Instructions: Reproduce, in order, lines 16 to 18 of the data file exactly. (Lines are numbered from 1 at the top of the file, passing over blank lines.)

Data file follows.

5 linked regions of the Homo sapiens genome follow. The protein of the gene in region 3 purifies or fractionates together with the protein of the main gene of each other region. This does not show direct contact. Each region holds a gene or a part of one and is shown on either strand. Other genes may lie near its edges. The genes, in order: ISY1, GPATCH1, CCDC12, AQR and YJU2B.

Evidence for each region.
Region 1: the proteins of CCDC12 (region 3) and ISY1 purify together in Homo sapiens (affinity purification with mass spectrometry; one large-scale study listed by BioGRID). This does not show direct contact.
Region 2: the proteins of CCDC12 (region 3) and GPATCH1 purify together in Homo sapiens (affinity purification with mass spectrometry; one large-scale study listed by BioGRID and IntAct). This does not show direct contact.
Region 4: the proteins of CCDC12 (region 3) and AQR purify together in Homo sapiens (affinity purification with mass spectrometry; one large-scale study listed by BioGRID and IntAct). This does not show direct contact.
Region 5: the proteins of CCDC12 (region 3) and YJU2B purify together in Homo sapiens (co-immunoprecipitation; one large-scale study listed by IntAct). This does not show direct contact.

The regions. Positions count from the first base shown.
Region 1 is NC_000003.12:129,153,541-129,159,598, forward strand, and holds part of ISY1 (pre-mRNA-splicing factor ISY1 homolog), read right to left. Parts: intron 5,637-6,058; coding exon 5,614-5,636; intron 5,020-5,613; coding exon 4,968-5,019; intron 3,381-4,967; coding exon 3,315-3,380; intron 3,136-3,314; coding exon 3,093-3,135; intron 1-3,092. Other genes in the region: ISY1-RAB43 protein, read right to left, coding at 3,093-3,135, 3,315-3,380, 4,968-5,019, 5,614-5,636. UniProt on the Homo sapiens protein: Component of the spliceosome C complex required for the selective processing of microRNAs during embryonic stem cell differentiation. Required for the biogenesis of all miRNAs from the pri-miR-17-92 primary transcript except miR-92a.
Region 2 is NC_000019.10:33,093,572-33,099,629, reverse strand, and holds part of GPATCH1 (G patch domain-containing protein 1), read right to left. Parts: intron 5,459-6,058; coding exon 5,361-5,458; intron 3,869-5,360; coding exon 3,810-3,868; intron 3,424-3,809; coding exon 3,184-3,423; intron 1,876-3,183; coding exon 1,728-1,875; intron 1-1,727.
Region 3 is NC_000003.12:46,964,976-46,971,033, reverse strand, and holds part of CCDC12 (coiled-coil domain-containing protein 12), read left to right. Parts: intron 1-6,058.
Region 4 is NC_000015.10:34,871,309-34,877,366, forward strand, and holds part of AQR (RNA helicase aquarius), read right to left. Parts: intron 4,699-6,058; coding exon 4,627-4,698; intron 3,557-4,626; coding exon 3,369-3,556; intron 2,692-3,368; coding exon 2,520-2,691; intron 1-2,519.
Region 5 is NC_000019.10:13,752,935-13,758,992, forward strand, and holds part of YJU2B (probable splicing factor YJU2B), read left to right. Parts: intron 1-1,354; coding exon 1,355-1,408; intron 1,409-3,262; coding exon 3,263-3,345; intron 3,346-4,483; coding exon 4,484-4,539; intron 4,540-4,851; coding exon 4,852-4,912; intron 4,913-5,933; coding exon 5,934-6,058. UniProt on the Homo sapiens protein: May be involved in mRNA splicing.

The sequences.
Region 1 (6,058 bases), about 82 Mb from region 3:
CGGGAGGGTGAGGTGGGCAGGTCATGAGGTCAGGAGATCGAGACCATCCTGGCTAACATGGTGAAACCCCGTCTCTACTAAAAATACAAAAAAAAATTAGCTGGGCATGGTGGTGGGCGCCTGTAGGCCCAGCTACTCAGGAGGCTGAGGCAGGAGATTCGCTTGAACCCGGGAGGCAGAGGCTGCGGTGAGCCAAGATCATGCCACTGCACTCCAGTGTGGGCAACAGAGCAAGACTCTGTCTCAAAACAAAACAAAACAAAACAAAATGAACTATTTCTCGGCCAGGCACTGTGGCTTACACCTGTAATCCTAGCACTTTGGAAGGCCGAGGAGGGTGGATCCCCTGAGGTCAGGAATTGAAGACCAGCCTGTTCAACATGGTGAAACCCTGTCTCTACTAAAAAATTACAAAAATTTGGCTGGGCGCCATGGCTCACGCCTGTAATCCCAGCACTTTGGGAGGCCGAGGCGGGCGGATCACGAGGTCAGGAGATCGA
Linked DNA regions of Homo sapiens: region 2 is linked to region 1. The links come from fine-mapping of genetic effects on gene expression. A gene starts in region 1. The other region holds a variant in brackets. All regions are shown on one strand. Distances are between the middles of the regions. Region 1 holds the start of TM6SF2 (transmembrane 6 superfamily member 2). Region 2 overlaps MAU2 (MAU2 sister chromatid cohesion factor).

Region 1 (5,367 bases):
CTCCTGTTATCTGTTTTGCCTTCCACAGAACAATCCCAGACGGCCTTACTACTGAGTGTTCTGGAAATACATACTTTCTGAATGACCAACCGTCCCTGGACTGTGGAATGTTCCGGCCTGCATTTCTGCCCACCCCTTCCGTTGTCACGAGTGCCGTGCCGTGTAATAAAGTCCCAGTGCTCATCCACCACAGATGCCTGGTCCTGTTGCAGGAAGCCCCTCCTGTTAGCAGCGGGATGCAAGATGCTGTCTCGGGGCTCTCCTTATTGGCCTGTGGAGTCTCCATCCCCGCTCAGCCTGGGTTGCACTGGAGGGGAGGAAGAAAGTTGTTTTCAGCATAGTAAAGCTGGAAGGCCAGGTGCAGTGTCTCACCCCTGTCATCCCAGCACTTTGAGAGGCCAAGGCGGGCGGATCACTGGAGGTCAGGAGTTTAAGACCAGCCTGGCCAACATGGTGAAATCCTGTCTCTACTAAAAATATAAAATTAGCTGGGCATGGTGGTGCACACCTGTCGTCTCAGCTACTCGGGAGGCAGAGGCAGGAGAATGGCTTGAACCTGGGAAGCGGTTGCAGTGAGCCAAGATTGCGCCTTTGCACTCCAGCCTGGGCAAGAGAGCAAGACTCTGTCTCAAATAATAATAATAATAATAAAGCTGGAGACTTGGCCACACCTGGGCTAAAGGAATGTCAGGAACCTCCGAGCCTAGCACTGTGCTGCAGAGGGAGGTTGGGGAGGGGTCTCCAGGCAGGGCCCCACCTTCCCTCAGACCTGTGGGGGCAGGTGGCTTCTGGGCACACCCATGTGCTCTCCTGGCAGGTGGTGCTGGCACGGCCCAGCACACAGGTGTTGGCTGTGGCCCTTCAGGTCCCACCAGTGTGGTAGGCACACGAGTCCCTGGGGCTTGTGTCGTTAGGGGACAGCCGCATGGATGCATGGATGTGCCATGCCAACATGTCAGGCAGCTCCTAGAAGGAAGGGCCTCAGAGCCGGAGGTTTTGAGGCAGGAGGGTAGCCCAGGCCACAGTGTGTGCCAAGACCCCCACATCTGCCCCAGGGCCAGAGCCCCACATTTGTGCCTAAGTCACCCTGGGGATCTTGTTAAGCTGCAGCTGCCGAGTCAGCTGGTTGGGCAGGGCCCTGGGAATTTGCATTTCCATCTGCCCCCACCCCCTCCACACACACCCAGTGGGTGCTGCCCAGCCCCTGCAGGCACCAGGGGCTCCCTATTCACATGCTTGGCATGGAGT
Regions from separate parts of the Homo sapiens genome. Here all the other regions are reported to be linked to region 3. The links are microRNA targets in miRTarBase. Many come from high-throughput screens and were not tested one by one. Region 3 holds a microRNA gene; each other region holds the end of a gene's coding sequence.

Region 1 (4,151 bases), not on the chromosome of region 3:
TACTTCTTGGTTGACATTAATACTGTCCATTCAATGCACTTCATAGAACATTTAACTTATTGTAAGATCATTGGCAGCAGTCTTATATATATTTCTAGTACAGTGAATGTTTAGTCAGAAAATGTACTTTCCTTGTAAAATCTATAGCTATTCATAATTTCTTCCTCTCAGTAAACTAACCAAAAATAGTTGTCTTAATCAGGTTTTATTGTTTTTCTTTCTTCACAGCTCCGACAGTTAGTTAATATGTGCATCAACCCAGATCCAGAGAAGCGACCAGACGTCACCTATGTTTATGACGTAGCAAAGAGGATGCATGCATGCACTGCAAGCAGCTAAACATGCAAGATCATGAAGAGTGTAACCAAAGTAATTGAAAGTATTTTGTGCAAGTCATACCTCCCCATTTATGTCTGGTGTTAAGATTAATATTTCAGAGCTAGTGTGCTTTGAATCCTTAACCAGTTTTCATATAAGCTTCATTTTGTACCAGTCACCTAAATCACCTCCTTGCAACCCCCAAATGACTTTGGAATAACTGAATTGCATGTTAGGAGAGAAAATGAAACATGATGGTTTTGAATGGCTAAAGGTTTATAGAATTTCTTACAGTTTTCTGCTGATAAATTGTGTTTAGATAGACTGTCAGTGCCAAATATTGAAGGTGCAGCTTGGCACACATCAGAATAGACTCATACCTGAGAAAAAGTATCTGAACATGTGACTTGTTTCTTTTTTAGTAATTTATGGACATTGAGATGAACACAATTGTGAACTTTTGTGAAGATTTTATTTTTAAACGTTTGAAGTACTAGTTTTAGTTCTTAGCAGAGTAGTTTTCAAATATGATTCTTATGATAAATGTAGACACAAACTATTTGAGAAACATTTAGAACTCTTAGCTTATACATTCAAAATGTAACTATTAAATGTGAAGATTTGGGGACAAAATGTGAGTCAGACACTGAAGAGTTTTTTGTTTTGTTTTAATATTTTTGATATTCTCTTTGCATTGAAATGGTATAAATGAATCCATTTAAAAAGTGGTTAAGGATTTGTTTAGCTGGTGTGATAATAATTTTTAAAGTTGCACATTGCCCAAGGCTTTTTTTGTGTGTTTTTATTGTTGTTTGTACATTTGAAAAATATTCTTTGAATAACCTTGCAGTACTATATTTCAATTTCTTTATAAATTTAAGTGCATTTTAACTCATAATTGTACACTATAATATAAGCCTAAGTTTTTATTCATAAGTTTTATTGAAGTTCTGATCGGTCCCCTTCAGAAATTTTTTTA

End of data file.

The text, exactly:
Linked DNA regions of Homo sapiens: region 2 is linked to region 1. The links come from fine-mapping of genetic effects on gene expression. A gene starts in region 1. The other region holds a variant in brackets. All regions are shown on one strand. Distances are between the middles of the regions. Region 1 holds the start of TM6SF2 (transmembrane 6 superfamily member 2). Region 2 overlaps MAU2 (MAU2 sister chromatid cohesion factor).

Region 1 (5,367 bases):
CTCCTGTTATCTGTTTTGCCTTCCACAGAACAATCCCAGACGGCCTTACTACTGAGTGTTCTGGAAATACATACTTTCTGAATGACCAACCGTCCCTGGACTGTGGAATGTTCCGGCCTGCATTTCTGCCCACCCCTTCCGTTGTCACGAGTGCCGTGCCGTGTAATAAAGTCCCAGTGCTCATCCACCACAGATGCCTGGTCCTGTTGCAGGAAGCCCCTCCTGTTAGCAGCGGGATGCAAGATGCTGTCTCGGGGCTCTCCTTATTGGCCTGTGGAGTCTCCATCCCCGCTCAGCCTGGGTTGCACTGGAGGGGAGGAAGAAAGTTGTTTTCAGCATAGTAAAGCTGGAAGGCCAGGTGCAGTGTCTCACCCCTGTCATCCCAGCACTTTGAGAGGCCAAGGCGGGCGGATCACTGGAGGTCAGGAGTTTAAGACCAGCCTGGCCAACATGGTGAAATCCTGTCTCTACTAAAAATATAAAATTAGCTGGGCATGGTGGTGCACACCTGTCGTCTCAGCTACTCGGGAGGCAGAGGCAGGAGAATGGCTTGAACCTGGGAAGCGGTTGCAGTGAGCCAAGATTGCGCCTTTGCACTCCAGCCTGGGCAAGAGAGCAAGACTCTGTCTCAAATAATAATAATAATAATAAAGCTGGAGACTTGGCCACACCTGGGCTAAAGGAATGTCAGGAACCTCCGAGCCTAGCACTGTGCTGCAGAGGGAGGTTGGGGAGGGGTCTCCAGGCAGGGCCCCACCTTCCCTCAGACCTGTGGGGGCAGGTGGCTTCTGGGCACACCCATGTGCTCTCCTGGCAGGTGGTGCTGGCACGGCCCAGCACACAGGTGTTGGCTGTGGCCCTTCAGGTCCCACCAGTGTGGTAGGCACACGAGTCCCTGGGGCTTGTGTCGTTAGGGGACAGCCGCATGGATGCATGGATGTGCCATGCCAACATGTCAGGCAGCTCCTAGAAGGAAGGGCCTCAGAGCCGGAGGTTTTGAGGCAGGAGGGTAGCCCAGGCCACAGTGTGTGCCAAGACCCCCACATCTGCCCCAGGGCCAGAGCCCCACATTTGTGCCTAAGTCACCCTGGGGATCTTGTTAAGCTGCAGCTGCCGAGTCAGCTGGTTGGGCAGGGCCCTGGGAATTTGCATTTCCATCTGCCCCCACCCCCTCCACACACACCCAGTGGGTGCTGCCCAGCCCCTGCAGGCACCAGGGGCTCCCTATTCACATGCTTGGCATGGAGT